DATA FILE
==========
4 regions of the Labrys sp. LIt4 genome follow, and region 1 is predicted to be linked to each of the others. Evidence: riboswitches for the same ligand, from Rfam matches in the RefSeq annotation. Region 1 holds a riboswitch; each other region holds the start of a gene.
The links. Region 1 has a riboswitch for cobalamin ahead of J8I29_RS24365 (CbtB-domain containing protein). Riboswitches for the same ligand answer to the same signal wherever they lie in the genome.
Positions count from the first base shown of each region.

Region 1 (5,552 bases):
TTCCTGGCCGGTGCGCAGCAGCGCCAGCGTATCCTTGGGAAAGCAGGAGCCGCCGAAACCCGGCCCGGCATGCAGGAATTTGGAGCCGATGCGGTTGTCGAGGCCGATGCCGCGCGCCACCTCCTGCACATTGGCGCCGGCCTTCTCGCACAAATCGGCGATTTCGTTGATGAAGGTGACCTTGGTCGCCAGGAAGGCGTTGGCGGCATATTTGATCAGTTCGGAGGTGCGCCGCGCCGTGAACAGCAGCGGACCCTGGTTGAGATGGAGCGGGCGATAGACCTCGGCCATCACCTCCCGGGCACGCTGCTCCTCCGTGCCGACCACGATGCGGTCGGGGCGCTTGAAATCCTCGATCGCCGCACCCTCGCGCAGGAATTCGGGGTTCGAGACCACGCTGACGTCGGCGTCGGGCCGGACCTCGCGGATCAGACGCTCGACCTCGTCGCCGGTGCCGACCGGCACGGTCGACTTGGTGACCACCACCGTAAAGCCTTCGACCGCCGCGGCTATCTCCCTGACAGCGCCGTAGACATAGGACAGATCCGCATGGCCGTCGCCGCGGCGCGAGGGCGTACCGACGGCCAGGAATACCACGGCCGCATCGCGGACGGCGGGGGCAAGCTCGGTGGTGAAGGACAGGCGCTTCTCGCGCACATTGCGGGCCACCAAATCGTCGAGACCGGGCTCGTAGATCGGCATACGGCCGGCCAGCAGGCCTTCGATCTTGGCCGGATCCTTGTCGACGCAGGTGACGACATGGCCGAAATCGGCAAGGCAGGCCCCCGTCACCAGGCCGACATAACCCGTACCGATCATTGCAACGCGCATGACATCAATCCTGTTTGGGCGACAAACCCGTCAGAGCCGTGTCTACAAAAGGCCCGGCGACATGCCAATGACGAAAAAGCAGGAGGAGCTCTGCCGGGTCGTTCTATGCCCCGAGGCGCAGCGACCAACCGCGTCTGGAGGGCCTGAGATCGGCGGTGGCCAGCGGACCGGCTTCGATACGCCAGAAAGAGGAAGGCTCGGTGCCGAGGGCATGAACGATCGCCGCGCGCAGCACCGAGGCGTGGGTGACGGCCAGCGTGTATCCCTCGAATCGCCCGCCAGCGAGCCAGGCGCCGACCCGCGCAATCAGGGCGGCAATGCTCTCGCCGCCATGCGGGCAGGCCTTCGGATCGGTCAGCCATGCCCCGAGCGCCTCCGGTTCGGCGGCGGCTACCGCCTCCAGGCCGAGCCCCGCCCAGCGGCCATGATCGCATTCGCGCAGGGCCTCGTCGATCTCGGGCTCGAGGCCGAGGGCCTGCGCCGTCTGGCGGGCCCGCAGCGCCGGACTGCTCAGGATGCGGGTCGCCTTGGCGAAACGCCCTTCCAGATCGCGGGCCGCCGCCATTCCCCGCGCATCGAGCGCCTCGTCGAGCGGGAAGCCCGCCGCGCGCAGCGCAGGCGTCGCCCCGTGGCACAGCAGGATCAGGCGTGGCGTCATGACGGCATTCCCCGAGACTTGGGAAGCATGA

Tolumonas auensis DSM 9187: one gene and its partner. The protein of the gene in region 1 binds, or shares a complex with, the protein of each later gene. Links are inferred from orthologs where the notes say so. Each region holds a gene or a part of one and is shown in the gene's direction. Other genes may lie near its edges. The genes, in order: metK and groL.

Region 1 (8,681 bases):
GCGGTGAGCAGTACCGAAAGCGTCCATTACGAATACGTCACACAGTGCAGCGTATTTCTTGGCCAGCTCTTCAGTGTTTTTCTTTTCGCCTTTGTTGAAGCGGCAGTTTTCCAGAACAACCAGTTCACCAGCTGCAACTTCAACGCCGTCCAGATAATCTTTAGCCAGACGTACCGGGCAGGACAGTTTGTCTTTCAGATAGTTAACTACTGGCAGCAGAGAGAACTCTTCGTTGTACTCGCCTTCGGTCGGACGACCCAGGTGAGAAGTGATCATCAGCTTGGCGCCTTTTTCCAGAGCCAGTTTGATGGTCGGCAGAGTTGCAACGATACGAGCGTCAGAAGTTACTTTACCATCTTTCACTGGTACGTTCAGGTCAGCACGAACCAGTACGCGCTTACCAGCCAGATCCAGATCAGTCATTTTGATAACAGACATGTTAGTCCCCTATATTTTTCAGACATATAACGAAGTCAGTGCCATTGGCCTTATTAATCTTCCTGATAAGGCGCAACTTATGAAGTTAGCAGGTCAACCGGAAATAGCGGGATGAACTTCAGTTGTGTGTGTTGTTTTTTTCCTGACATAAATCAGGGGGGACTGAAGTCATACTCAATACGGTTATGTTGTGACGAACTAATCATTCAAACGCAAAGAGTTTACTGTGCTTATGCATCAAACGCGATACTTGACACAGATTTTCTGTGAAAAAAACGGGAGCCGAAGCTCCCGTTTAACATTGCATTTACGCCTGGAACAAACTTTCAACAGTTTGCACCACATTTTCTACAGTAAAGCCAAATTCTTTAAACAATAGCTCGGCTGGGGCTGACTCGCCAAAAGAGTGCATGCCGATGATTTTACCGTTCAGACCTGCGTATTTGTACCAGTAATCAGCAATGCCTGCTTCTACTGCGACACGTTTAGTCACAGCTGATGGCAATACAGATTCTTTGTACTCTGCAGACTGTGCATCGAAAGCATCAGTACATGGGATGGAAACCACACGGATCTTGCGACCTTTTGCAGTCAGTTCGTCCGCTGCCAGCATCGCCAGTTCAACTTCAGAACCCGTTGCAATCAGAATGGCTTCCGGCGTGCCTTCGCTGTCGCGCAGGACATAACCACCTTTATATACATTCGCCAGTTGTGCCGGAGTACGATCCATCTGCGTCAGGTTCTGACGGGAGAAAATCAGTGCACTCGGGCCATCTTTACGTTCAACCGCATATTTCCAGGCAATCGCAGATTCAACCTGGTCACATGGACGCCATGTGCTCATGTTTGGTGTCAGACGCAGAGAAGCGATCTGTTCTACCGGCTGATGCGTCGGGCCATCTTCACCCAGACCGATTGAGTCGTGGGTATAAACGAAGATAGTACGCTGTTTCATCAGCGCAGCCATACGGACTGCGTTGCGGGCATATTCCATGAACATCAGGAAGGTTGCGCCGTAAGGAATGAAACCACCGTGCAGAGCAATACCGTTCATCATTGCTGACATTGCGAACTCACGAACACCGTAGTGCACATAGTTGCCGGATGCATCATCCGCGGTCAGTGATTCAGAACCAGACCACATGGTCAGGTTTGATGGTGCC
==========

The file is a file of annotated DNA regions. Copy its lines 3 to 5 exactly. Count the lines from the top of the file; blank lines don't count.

Positions count from the first base shown of each region.

Region 1 (5,552 bases):
TTCCTGGCCGGTGCGCAGCAGCGCCAGCGTATCCTTGGGAAAGCAGGAGCCGCCGAAACCCGGCCCGGCATGCAGGAATTTGGAGCCGATGCGGTTGTCGAGGCCGATGCCGCGCGCCACCTCCTGCACATTGGCGCCGGCCTTCTCGCACAAATCGGCGATTTCGTTGATGAAGGTGACCTTGGTCGCCAGGAAGGCGTTGGCGGCATATTTGATCAGTTCGGAGGTGCGCCGCGCCGTGAACAGCAGCGGACCCTGGTTGAGATGGAGCGGGCGATAGACCTCGGCCATCACCTCCCGGGCACGCTGCTCCTCCGTGCCGACCACGATGCGGTCGGGGCGCTTGAAATCCTCGATCGCCGCACCCTCGCGCAGGAATTCGGGGTTCGAGACCACGCTGACGTCGGCGTCGGGCCGGACCTCGCGGATCAGACGCTCGACCTCGTCGCCGGTGCCGACCGGCACGGTCGACTTGGTGACCACCACCGTAAAGCCTTCGACCGCCGCGGCTATCTCCCTGACAGCGCCGTAGACATAGGACAGATCCGCATGGCCGTCGCCGCGGCGCGAGGGCGTACCGACGGCCAGGAATACCACGGCCGCATCGCGGACGGCGGGGGCAAGCTCGGTGGTGAAGGACAGGCGCTTCTCGCGCACATTGCGGGCCACCAAATCGTCGAGACCGGGCTCGTAGATCGGCATACGGCCGGCCAGCAGGCCTTCGATCTTGGCCGGATCCTTGTCGACGCAGGTGACGACATGGCCGAAATCGGCAAGGCAGGCCCCCGTCACCAGGCCGACATAACCCGTACCGATCATTGCAACGCGCATGACATCAATCCTGTTTGGGCGACAAACCCGTCAGAGCCGTGTCTACAAAAGGCCCGGCGACATGCCAATGACGAAAAAGCAGGAGGAGCTCTGCCGGGTCGTTCTATGCCCCGAGGCGCAGCGACCAACCGCGTCTGGAGGGCCTGAGATCGGCGGTGGCCAGCGGACCGGCTTCGATACGCCAGAAAGAGGAAGGCTCGGTGCCGAGGGCATGAACGATCGCCGCGCGCAGCACCGAGGCGTGGGTGACGGCCAGCGTGTATCCCTCGAATCGCCCGCCAGCGAGCCAGGCGCCGACCCGCGCAATCAGGGCGGCAATGCTCTCGCCGCCATGCGGGCAGGCCTTCGGATCGGTCAGCCATGCCCCGAGCGCCTCCGGTTCGGCGGCGGCTACCGCCTCCAGGCCGAGCCCCGCCCAGCGGCCATGATCGCATTCGCGCAGGGCCTCGTCGATCTCGGGCTCGAGGCCGAGGGCCTGCGCCGTCTGGCGGGCCCGCAGCGCCGGACTGCTCAGGATGCGGGTCGCCTTGGCGAAACGCCCTTCCAGATCGCGGGCCGCCGCCATTCCCCGCGCATCGAGCGCCTCGTCGAGCGGGAAGCCCGCCGCGCGCAGCGCAGGCGTCGCCCCGTGGCACAGCAGGATCAGGCGTGGCGTCATGACGGCATTCCCCGAGACTTGGGAAGCATGA